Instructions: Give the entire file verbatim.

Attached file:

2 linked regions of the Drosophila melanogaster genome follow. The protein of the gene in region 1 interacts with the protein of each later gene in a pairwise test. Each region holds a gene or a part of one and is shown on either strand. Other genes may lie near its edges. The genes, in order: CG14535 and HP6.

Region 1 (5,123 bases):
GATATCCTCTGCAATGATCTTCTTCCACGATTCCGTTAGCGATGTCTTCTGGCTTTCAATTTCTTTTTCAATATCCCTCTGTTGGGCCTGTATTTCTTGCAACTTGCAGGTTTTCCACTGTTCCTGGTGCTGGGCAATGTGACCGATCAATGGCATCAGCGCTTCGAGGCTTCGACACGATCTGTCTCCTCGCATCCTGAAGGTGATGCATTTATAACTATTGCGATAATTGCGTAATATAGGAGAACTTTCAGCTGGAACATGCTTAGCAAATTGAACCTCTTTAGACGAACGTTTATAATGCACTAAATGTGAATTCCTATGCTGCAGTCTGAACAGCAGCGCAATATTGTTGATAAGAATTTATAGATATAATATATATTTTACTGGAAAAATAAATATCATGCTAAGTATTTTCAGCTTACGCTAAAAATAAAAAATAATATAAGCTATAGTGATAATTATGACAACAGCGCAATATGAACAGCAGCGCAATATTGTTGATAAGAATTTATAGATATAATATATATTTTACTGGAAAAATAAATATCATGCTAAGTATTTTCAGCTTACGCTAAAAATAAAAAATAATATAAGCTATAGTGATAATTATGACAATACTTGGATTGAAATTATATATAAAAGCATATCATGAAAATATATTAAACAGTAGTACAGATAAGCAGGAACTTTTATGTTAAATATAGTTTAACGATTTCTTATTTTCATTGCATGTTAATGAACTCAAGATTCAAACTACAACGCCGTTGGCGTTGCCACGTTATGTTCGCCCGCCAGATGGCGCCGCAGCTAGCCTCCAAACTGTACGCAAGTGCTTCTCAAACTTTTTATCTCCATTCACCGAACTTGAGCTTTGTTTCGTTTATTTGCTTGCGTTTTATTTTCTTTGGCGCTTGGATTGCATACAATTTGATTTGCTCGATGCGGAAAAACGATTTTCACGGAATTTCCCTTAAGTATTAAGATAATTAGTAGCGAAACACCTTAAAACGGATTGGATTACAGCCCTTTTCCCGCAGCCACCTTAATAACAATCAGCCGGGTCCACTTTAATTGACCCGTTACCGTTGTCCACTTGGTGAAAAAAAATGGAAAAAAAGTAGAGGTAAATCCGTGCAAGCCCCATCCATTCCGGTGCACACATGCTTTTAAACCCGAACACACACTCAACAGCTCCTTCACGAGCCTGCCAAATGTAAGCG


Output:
2 linked regions of the Drosophila melanogaster genome follow. The protein of the gene in region 1 interacts with the protein of each later gene in a pairwise test. Each region holds a gene or a part of one and is shown on either strand. Other genes may lie near its edges. The genes, in order: CG14535 and HP6.

Region 1 (5,123 bases):
GATATCCTCTGCAATGATCTTCTTCCACGATTCCGTTAGCGATGTCTTCTGGCTTTCAATTTCTTTTTCAATATCCCTCTGTTGGGCCTGTATTTCTTGCAACTTGCAGGTTTTCCACTGTTCCTGGTGCTGGGCAATGTGACCGATCAATGGCATCAGCGCTTCGAGGCTTCGACACGATCTGTCTCCTCGCATCCTGAAGGTGATGCATTTATAACTATTGCGATAATTGCGTAATATAGGAGAACTTTCAGCTGGAACATGCTTAGCAAATTGAACCTCTTTAGACGAACGTTTATAATGCACTAAATGTGAATTCCTATGCTGCAGTCTGAACAGCAGCGCAATATTGTTGATAAGAATTTATAGATATAATATATATTTTACTGGAAAAATAAATATCATGCTAAGTATTTTCAGCTTACGCTAAAAATAAAAAATAATATAAGCTATAGTGATAATTATGACAACAGCGCAATATGAACAGCAGCGCAATATTGTTGATAAGAATTTATAGATATAATATATATTTTACTGGAAAAATAAATATCATGCTAAGTATTTTCAGCTTACGCTAAAAATAAAAAATAATATAAGCTATAGTGATAATTATGACAATACTTGGATTGAAATTATATATAAAAGCATATCATGAAAATATATTAAACAGTAGTACAGATAAGCAGGAACTTTTATGTTAAATATAGTTTAACGATTTCTTATTTTCATTGCATGTTAATGAACTCAAGATTCAAACTACAACGCCGTTGGCGTTGCCACGTTATGTTCGCCCGCCAGATGGCGCCGCAGCTAGCCTCCAAACTGTACGCAAGTGCTTCTCAAACTTTTTATCTCCATTCACCGAACTTGAGCTTTGTTTCGTTTATTTGCTTGCGTTTTATTTTCTTTGGCGCTTGGATTGCATACAATTTGATTTGCTCGATGCGGAAAAACGATTTTCACGGAATTTCCCTTAAGTATTAAGATAATTAGTAGCGAAACACCTTAAAACGGATTGGATTACAGCCCTTTTCCCGCAGCCACCTTAATAACAATCAGCCGGGTCCACTTTAATTGACCCGTTACCGTTGTCCACTTGGTGAAAAAAAATGGAAAAAAAGTAGAGGTAAATCCGTGCAAGCCCCATCCATTCCGGTGCACACATGCTTTTAAACCCGAACACACACTCAACAGCTCCTTCACGAGCCTGCCAAATGTAAGCG